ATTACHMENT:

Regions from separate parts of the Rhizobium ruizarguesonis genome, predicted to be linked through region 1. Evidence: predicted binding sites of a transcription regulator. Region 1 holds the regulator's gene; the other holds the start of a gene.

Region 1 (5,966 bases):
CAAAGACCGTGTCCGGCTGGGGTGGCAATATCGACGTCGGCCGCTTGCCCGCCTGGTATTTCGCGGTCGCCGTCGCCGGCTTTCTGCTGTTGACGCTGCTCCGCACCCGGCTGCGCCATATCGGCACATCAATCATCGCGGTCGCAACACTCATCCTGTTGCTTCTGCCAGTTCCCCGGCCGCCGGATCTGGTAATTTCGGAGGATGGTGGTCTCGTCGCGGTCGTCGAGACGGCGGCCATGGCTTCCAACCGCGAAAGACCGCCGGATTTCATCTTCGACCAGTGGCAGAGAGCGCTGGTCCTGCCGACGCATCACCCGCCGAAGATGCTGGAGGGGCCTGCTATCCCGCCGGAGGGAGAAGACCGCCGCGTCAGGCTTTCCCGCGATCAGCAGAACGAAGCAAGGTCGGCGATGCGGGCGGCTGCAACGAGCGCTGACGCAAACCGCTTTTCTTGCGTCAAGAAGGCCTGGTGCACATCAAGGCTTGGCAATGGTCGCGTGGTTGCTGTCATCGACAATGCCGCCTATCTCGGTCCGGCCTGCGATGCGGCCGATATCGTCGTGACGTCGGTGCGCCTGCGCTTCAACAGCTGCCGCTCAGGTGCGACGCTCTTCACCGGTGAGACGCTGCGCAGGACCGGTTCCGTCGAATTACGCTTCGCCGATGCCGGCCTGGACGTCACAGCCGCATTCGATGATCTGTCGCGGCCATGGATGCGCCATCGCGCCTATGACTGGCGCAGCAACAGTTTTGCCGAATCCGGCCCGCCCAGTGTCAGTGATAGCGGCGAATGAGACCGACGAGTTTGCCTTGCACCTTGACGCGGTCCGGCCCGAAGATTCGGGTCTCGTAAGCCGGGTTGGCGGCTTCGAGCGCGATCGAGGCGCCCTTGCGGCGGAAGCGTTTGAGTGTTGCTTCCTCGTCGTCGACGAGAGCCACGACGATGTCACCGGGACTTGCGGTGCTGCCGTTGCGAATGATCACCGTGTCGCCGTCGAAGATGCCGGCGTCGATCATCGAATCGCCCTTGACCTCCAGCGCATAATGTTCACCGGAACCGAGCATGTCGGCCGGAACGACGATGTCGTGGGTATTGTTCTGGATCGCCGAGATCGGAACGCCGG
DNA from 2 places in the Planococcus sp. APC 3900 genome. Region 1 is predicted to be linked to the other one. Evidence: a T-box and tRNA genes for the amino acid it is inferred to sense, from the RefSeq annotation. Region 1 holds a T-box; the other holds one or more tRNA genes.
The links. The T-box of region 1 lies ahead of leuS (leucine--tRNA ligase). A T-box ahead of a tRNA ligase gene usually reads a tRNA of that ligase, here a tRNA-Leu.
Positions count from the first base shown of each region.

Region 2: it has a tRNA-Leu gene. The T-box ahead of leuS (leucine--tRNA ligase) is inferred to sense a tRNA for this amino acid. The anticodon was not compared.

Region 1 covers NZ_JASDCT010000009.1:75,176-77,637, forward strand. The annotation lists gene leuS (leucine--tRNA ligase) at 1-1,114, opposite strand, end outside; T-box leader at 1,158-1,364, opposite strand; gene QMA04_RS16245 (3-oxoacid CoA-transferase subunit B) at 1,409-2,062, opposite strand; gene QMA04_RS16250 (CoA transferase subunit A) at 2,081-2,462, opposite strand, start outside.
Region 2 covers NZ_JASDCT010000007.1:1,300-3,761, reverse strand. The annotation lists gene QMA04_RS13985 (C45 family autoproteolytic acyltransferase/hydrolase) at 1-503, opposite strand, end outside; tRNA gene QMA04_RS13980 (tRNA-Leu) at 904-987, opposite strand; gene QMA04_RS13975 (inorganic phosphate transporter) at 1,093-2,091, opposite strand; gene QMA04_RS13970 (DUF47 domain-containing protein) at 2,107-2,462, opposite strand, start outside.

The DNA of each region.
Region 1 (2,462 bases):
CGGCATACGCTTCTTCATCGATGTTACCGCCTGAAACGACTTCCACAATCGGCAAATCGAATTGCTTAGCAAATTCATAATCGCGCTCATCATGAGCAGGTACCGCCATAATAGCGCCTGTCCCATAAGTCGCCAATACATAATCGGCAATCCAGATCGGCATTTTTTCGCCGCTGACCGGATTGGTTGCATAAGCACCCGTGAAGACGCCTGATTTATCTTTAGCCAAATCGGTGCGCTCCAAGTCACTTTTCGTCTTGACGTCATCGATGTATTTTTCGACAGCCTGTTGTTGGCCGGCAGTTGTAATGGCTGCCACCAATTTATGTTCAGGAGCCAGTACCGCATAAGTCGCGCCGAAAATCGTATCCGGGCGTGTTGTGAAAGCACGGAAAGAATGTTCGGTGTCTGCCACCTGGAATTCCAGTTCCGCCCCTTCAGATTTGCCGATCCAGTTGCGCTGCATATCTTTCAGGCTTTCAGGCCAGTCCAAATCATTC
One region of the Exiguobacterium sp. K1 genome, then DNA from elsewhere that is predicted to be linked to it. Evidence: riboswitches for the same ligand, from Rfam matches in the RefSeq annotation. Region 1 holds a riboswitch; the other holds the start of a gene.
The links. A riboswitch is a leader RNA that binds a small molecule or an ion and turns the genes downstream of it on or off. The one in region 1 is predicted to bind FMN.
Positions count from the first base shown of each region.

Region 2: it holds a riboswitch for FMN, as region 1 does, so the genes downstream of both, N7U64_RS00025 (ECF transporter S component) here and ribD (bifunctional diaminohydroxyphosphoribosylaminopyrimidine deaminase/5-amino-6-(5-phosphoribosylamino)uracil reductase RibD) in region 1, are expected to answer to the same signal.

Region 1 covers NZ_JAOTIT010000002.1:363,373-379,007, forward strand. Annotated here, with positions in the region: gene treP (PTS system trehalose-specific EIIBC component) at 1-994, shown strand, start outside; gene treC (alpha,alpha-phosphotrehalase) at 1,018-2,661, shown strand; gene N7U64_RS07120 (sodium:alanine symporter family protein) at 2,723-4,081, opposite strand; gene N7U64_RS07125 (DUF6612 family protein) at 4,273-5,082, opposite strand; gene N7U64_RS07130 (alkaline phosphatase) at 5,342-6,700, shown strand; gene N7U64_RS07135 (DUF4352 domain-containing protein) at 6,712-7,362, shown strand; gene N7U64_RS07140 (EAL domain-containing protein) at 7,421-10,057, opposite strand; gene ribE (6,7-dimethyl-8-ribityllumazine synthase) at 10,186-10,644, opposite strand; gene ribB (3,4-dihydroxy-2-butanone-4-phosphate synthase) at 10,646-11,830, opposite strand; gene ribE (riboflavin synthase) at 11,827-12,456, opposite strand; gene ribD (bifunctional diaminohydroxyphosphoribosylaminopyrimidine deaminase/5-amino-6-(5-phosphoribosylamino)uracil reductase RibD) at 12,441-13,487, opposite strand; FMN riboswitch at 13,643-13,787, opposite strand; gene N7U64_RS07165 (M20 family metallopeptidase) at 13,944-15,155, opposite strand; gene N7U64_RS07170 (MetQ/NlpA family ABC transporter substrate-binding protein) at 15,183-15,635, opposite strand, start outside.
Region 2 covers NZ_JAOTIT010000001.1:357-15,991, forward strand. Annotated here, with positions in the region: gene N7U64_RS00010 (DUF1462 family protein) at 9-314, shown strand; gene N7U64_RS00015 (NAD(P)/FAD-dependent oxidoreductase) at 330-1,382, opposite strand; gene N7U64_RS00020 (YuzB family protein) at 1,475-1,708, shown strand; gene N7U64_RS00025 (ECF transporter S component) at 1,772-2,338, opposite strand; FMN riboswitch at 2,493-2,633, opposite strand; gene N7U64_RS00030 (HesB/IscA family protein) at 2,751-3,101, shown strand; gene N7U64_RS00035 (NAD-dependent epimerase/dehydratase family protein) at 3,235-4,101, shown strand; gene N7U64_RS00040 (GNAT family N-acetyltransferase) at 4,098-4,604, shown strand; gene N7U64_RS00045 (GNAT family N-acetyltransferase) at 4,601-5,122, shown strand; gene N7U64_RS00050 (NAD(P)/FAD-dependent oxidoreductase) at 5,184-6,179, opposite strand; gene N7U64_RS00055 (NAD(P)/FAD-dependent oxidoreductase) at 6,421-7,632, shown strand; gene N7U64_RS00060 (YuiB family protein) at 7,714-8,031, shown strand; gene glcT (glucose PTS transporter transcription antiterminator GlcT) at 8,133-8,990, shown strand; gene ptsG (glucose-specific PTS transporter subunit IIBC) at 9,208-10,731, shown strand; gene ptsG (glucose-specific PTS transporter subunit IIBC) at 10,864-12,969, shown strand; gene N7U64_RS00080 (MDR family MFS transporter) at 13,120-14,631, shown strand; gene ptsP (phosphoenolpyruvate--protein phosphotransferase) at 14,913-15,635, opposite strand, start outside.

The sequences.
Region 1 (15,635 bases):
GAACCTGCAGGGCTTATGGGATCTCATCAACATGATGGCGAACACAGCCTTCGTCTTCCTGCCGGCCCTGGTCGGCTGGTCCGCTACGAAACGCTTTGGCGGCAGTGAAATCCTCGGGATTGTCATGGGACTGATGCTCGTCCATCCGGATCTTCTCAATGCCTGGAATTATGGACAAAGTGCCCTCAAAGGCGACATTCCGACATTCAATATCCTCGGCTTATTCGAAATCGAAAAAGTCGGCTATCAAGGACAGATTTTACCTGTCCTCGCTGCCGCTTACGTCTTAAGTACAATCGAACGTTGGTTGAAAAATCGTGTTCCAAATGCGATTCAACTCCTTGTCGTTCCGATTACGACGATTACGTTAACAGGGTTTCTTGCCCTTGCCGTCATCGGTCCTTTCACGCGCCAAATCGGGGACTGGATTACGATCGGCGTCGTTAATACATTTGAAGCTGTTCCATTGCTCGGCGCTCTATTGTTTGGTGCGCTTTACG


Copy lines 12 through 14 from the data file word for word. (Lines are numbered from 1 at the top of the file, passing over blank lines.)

CGGCATACGCTTCTTCATCGATGTTACCGCCTGAAACGACTTCCACAATCGGCAAATCGAATTGCTTAGCAAATTCATAATCGCGCTCATCATGAGCAGGTACCGCCATAATAGCGCCTGTCCCATAAGTCGCCAATACATAATCGGCAATCCAGATCGGCATTTTTTCGCCGCTGACCGGATTGGTTGCATAAGCACCCGTGAAGACGCCTGATTTATCTTTAGCCAAATCGGTGCGCTCCAAGTCACTTTTCGTCTTGACGTCATCGATGTATTTTTCGACAGCCTGTTGTTGGCCGGCAGTTGTAATGGCTGCCACCAATTTATGTTCAGGAGCCAGTACCGCATAAGTCGCGCCGAAAATCGTATCCGGGCGTGTTGTGAAAGCACGGAAAGAATGTTCGGTGTCTGCCACCTGGAATTCCAGTTCCGCCCCTTCAGATTTGCCGATCCAGTTGCGCTGCATATCTTTCAGGCTTTCAGGCCAGTCCAAATCATTC
One region of the Exiguobacterium sp. K1 genome, then DNA from elsewhere that is predicted to be linked to it. Evidence: riboswitches for the same ligand, from Rfam matches in the RefSeq annotation. Region 1 holds a riboswitch; the other holds the start of a gene.
The links. A riboswitch is a leader RNA that binds a small molecule or an ion and turns the genes downstream of it on or off. The one in region 1 is predicted to bind FMN.